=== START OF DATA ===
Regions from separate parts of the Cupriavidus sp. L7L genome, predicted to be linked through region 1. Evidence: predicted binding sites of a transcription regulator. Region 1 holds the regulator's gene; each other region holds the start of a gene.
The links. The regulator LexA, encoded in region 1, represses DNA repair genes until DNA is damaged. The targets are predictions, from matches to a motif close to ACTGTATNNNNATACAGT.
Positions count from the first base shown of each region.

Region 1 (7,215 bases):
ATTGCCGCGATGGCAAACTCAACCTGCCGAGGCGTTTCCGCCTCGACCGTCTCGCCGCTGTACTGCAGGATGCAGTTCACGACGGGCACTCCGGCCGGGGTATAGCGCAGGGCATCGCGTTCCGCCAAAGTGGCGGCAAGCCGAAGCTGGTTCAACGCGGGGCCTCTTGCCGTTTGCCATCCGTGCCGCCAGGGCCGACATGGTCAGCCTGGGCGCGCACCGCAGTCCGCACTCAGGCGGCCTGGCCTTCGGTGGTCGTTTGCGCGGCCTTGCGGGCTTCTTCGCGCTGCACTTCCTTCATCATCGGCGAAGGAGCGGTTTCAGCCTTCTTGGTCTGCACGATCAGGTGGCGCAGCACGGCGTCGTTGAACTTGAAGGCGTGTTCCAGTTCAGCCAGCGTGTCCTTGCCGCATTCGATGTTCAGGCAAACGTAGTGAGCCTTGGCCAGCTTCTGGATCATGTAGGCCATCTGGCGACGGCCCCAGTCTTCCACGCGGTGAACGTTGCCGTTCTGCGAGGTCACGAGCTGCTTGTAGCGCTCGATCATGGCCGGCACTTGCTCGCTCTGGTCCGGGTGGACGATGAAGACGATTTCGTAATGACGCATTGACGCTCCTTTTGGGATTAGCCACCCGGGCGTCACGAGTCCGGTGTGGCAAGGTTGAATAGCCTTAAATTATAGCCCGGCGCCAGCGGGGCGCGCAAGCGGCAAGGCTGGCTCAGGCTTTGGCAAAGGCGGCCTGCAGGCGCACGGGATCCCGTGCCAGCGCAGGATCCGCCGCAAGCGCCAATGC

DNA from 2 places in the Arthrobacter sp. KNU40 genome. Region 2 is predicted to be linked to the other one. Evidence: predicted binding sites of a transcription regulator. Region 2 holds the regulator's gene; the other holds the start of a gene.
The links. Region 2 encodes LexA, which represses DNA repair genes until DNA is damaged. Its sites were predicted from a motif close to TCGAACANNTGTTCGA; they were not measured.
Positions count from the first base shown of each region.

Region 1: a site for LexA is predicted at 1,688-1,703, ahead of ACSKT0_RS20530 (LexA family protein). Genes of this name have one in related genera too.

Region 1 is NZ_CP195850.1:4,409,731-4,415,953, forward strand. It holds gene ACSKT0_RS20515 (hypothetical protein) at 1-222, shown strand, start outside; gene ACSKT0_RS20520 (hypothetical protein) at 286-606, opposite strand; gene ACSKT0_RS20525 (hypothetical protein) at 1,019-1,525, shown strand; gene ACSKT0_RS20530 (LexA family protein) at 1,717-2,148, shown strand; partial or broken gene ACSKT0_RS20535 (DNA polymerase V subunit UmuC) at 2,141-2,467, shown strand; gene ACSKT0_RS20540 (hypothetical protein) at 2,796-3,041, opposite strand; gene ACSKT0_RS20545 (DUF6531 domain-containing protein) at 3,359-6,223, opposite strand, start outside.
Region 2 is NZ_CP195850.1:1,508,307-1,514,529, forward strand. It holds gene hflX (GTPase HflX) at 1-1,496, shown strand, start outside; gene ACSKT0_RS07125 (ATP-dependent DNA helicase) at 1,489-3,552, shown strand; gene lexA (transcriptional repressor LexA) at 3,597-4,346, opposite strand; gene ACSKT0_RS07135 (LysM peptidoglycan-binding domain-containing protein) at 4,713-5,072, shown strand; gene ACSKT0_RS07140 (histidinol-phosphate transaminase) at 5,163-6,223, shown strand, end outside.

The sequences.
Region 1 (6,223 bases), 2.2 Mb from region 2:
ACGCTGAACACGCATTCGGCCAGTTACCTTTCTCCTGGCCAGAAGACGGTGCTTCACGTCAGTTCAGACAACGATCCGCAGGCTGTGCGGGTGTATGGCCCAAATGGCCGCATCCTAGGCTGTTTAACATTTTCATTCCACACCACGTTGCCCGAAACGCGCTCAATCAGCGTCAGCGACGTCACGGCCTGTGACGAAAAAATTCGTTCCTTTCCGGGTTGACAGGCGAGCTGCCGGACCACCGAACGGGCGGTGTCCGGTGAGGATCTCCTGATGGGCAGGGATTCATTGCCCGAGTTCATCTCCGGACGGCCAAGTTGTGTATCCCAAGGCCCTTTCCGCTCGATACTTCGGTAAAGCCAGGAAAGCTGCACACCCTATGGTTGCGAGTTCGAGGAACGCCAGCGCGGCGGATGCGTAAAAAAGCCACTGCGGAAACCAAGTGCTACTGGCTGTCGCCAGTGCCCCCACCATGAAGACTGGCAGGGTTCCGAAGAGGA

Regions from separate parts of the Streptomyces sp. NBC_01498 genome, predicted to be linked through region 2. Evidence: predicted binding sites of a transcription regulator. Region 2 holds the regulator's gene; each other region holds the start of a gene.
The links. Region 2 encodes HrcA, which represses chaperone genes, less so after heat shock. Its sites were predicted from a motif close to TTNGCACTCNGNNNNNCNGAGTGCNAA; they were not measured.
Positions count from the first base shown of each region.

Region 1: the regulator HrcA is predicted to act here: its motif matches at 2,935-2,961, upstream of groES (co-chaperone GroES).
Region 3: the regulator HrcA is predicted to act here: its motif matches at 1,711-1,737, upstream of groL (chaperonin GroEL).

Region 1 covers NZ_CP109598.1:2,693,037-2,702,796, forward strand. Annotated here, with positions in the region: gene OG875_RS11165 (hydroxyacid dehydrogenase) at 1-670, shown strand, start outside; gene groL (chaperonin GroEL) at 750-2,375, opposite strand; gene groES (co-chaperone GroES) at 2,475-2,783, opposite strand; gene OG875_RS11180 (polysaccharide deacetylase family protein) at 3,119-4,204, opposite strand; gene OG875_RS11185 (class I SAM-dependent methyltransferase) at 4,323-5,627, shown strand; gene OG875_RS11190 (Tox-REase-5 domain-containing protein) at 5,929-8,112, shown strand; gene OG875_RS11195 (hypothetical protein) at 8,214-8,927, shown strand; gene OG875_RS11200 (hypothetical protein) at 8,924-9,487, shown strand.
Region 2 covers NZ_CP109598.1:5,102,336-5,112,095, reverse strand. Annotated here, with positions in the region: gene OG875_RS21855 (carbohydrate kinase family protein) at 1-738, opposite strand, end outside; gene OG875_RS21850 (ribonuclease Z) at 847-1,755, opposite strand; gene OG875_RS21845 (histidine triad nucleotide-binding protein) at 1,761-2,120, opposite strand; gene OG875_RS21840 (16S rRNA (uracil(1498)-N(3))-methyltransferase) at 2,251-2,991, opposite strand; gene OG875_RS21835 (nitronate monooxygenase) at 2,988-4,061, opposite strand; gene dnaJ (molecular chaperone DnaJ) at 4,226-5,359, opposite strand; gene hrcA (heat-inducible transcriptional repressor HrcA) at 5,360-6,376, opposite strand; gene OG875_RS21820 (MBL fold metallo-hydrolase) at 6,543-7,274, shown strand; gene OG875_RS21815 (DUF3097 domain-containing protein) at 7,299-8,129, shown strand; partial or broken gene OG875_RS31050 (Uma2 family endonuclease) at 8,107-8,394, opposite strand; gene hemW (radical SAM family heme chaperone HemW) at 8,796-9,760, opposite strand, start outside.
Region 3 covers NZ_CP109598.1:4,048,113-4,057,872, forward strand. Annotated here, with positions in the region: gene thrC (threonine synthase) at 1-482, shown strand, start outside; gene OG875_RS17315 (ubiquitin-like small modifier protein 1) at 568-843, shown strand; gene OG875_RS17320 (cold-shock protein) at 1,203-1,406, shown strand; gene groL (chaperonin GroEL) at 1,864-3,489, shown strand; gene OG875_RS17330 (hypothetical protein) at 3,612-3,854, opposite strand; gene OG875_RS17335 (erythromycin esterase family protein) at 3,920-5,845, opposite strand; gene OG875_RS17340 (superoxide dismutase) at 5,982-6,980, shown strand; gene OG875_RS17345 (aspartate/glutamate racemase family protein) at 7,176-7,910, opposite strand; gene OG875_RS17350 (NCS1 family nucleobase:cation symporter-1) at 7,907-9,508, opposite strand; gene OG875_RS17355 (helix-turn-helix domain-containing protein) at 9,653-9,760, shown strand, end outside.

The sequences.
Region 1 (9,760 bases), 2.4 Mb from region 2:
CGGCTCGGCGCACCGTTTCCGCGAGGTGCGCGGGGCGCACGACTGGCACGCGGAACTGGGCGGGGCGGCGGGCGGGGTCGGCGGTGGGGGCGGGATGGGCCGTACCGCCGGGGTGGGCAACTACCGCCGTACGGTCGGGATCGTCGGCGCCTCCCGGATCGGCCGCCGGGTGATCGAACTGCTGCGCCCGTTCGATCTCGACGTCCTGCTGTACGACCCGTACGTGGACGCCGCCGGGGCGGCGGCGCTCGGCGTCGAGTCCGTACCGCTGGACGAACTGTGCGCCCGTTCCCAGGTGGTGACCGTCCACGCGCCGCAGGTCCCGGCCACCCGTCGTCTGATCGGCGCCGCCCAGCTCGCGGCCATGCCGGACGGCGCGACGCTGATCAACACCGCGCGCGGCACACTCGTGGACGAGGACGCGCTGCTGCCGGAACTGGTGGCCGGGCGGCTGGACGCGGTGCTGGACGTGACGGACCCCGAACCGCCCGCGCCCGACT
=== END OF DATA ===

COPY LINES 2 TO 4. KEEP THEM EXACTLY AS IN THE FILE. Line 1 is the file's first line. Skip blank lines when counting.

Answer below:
The links. The regulator LexA, encoded in region 1, represses DNA repair genes until DNA is damaged. The targets are predictions, from matches to a motif close to ACTGTATNNNNATACAGT.
Positions count from the first base shown of each region.

Region 1 (7,215 bases):